About this Research Topic
The understanding of our surroundings occurs largely in a multisensory environment where our senses and motor system are in continuous cooperation. The interaction between sensory modalities seems to rely on a fragile equilibrium, as a modification (deprivation, substitution, training, etc.) of one modality can lead to important perceptual alterations at both unisensory and multisensory levels. The importance of understanding the nature of neuroplastic changes during normal and abnormal development lies not only in the establishing of the brain's true adaptive potential, but also in clarifying intervening developmental constraints and guiding future rehabilitation strategies. Unfortunately, knowledge regarding the extent and limits underlying such sensory-motor changes is still lacking and the factors that may constrain or promote these changes are even less understood. The study of crossmodal perception and neuroplasticity is a broad field that requires thorough investigation on multiple levels. The present Research Topic is open to all perspectives. Although articles on normal development are welcome, we wish to put the emphasis of this Research Topic on the factors that may constrains or enhance performance in humans. This research topic will more particularly consider articles exploring the consequences of permanent, partial or temporary deafferentation on the development of unisensory and multisensory processing and the impact of these changes on rehabilitation strategies. The goal of this Research Topic of Frontiers is to provide a state-of-the-art view of the field.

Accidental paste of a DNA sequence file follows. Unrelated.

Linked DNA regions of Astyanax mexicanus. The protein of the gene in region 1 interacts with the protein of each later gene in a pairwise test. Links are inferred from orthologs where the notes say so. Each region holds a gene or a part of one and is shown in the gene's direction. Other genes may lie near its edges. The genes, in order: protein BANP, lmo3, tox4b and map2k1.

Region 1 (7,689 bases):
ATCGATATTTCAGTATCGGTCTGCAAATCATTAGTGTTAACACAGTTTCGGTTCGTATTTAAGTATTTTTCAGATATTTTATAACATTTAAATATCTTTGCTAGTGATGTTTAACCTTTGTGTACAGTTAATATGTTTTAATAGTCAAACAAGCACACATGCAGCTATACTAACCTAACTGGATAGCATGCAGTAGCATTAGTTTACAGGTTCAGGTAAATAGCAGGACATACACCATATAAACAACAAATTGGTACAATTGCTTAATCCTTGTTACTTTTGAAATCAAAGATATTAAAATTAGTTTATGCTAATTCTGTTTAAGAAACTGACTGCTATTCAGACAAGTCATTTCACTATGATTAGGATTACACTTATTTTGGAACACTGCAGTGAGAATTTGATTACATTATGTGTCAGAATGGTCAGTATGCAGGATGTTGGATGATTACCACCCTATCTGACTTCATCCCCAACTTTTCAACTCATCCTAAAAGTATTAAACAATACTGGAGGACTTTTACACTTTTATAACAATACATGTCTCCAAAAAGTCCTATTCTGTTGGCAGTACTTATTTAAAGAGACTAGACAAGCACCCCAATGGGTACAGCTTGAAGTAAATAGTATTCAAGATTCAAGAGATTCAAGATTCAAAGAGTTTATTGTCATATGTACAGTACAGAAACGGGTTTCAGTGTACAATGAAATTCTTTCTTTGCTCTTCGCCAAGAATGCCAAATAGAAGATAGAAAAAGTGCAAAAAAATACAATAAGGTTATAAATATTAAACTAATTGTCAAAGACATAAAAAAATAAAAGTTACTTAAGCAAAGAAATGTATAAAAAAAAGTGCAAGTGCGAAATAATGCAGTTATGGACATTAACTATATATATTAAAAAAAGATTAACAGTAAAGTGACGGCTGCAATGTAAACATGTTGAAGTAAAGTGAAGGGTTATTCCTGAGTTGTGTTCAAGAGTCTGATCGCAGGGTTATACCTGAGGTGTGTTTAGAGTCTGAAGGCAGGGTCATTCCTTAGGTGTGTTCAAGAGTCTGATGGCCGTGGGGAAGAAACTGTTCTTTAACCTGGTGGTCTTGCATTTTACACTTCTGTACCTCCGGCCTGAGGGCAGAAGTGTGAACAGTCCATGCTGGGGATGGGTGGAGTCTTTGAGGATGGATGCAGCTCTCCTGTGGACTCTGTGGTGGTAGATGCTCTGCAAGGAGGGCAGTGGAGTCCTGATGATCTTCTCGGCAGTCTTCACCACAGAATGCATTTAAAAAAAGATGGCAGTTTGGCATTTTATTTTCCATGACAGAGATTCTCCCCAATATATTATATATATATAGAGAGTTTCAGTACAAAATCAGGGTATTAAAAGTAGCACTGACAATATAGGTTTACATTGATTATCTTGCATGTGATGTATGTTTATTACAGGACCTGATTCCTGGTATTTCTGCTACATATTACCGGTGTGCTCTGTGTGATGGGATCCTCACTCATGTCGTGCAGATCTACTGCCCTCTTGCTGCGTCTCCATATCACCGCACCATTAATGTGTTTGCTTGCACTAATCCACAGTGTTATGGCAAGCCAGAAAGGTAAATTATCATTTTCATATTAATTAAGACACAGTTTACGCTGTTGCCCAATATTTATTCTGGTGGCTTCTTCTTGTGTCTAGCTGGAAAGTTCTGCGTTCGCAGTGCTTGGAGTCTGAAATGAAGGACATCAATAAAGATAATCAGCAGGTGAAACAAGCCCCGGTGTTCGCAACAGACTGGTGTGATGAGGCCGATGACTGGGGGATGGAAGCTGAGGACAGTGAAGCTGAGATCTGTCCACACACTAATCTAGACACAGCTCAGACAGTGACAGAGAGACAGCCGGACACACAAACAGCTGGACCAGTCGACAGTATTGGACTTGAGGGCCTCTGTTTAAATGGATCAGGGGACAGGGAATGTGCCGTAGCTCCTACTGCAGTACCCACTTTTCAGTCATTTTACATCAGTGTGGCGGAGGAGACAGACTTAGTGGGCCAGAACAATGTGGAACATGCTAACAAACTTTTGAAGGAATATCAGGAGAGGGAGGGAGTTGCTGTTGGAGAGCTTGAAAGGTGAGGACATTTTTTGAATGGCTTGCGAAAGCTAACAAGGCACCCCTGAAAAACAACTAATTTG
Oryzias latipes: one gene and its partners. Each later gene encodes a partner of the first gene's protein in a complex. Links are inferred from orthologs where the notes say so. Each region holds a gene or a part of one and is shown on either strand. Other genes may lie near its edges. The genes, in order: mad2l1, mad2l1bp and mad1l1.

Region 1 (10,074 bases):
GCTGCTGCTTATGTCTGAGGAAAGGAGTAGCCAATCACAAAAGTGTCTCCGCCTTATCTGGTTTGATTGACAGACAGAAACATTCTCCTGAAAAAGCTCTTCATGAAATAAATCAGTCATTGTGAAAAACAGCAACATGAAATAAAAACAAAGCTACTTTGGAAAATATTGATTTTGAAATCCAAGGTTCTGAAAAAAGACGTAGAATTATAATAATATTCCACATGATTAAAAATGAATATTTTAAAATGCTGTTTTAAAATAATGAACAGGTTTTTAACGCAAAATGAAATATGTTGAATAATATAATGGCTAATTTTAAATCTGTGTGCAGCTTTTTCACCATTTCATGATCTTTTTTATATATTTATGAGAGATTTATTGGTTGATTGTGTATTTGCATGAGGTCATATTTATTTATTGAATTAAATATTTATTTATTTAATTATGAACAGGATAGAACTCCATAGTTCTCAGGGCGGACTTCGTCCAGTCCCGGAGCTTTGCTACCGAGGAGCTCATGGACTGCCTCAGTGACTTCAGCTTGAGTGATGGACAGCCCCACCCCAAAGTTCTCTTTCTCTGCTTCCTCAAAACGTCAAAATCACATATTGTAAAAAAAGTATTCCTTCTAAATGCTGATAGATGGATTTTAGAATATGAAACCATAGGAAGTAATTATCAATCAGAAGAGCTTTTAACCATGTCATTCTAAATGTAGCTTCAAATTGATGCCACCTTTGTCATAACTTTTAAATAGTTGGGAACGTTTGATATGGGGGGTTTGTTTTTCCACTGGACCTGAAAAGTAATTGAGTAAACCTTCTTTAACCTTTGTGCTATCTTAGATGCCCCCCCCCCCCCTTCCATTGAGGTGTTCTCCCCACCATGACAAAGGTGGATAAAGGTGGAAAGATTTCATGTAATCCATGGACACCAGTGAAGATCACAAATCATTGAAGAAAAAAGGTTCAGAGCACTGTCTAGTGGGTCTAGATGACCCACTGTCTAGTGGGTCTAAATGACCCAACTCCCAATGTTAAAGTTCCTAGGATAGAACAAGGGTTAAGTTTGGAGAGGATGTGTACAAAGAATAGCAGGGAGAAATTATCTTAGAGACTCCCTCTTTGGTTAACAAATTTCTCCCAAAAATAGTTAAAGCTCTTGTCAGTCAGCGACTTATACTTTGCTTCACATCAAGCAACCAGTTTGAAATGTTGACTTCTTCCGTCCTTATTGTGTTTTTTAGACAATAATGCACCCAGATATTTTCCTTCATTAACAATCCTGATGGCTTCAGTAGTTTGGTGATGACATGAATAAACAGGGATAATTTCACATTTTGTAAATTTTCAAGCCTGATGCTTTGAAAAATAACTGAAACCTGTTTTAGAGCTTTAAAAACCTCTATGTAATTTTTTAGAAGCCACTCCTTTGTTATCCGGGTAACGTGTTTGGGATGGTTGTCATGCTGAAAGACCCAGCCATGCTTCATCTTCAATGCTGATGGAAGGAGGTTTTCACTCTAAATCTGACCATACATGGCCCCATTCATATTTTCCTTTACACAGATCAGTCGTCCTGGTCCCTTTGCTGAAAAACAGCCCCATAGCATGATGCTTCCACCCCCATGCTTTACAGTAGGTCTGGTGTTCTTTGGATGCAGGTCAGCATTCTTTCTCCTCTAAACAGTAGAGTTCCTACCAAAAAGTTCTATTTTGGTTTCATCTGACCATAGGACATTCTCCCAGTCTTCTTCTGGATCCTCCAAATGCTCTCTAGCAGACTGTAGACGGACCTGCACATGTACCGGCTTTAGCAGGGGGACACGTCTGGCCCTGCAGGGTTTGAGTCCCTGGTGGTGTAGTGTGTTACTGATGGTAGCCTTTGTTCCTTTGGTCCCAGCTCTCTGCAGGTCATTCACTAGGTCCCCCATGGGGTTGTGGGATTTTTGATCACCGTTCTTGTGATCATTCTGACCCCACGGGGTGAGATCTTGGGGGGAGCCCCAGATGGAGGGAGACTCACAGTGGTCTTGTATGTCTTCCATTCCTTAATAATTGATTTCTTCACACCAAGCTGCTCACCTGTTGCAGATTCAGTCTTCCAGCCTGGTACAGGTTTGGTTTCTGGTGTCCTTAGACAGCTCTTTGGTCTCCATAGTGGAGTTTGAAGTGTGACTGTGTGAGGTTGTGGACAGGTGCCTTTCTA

Important Note: All contributions to this Research Topic must be within the scope of the section and journal to which they are submitted, as defined in their mission statements. Frontiers reserves the right to guide an out-of-scope manuscript to a more suitable section or journal at any stage of peer review.